The future novelist was still a teenager when he started work as a reporter on The Mirror of Parliament, but over the course of five years he covered some of the most turbulent events in Westminster's history. 

Verbatim parliamentary accounts were hugely popular at the time, with reports of what was said appearing on the front pages of newspapers or sold separately at a profit. 

Dr Philip Salmon, of The History of Parliament Trust, says: "We estimate that about two million people were reading parliamentary debates on a regular basis making it one of the mass entertainments of the time."

Although their reporters did not use bylines, it is likely Dickens would have covered some of the century's most dramatic political developments.

While he was working in Westminster the Great Reform Act of 1832 was passed, abolishing rotten boroughs and giving major cities MPs. There were changes to the Poor Law, establishing workhouses, so important in his later fictional works.

Dickens was still working in Parliament in 1834 when much of the building burned down.

However, Dickens appeared to have thought little of MPs and Parliament.


The Guardian's Andrew Sparrow says: "He found politicians pompous. He thought they made promises which they weren't keeping. He wasn't impressed with the rhetoric. He obviously found it boring."

His disdain for the institution he often likened to a circus or bear garden could be seen later in life when Dickens turned down invitations to stand for Parliament himself.

According to Prof John Drew, author of Dickens the Journalist, he considered several requests from constituencies.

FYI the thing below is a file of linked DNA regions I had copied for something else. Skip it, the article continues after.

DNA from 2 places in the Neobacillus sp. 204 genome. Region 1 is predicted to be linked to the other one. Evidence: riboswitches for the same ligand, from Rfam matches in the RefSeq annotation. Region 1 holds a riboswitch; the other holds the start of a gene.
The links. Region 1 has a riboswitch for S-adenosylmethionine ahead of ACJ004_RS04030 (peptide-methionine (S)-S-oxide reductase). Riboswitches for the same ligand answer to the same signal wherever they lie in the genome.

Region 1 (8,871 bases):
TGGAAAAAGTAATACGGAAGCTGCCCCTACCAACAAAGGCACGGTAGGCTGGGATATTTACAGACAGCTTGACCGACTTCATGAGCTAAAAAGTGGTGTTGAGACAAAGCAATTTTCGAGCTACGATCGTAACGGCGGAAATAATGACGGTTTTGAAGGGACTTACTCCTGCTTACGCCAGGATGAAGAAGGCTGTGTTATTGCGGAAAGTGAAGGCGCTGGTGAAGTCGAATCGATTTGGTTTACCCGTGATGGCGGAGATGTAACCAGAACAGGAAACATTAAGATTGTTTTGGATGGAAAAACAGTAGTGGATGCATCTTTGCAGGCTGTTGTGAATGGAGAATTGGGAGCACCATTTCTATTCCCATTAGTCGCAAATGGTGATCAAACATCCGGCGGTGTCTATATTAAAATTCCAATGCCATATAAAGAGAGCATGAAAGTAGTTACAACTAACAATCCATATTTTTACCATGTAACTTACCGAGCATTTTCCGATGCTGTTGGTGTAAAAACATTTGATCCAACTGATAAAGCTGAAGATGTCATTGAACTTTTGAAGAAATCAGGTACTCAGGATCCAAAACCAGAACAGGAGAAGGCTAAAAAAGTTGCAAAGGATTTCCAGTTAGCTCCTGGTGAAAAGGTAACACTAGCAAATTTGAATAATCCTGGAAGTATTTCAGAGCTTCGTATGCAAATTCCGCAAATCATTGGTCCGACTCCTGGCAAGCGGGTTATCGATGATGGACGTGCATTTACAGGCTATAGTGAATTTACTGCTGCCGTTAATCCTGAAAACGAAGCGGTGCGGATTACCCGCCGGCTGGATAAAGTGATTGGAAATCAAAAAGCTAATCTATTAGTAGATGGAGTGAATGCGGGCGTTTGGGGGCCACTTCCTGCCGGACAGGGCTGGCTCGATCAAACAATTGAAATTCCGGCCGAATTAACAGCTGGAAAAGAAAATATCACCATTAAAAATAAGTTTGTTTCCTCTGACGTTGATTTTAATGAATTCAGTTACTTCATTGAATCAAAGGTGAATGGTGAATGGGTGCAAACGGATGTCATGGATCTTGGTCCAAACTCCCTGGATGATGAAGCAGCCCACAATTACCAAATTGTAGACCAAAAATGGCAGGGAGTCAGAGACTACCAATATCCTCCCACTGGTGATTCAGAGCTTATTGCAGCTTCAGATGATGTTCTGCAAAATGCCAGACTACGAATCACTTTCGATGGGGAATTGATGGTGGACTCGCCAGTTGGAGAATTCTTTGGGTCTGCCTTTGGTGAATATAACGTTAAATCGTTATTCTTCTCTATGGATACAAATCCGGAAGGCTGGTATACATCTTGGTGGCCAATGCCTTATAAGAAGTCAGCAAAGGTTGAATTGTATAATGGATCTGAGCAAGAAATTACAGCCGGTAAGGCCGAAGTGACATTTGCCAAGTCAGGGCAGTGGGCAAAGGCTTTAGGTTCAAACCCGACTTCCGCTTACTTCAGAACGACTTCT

However, established in his career as a popular social novelist, "he realised he could wield a much more direct, if not more glamorous kind of power, by using his position as a leading writer of fiction and a magazine editor".

Dickens had used family connections to get the job on The Mirror of Parliament, a publication started by his uncle and a rival to Hansard, which stands as today's parliamentary archive. After a few years he moved to the leading newspaper The Morning Chronicle, where he started creative writing.

It would have been a hard existence, often working through the night and without the space given to modern political reporters.

In a speech to the Newspaper Press Fund many years later, he said: "I have worn my knees by writing on them on the old back row of the old gallery of the House of Commons; and I have worn my feet by standing to write in a preposterous pen in the old House of Lords, where we used to be huddled together like so many sheep."

Dickens left after about five years, but in a programme to mark the bicentenary of his birth, Dickens in Parliament, Dickensian scholars and parliamentary historians say how those years were hugely important to his future works.

Prof Drew says that the unique perspective of a parliamentary reporter, literally looking down on and sitting on the outside of debates, shaped his style of writing for years to come.

"I don't think other writers of the period who didn't have that particular angle could get the same tone, that sort of arch tone, partly facetious, partly knowing, partly on the inside but still on the margins.

"Those five or six years were absolutely crucial, they were formative," says Prof Drew.

The Election at Eatanswill


Events covered by Dickens the reporter may have influenced events in his novels, such as the dramatic scenes at the fictional Eatanswill election from the Pickwick papers.

But it is the eponymous hero of David Copperfield who, as a parliamentary reporter, may best sum up Dickens' experience in Westminster.

"Night after night, I record predictions that never come to pass, professions that are never fulfilled, explanations that are only meant to mystify," says Copperfield.

"I am sufficiently behind the scenes to know the worth of political life. I am quite an Infidel about it - and shall never be converted."


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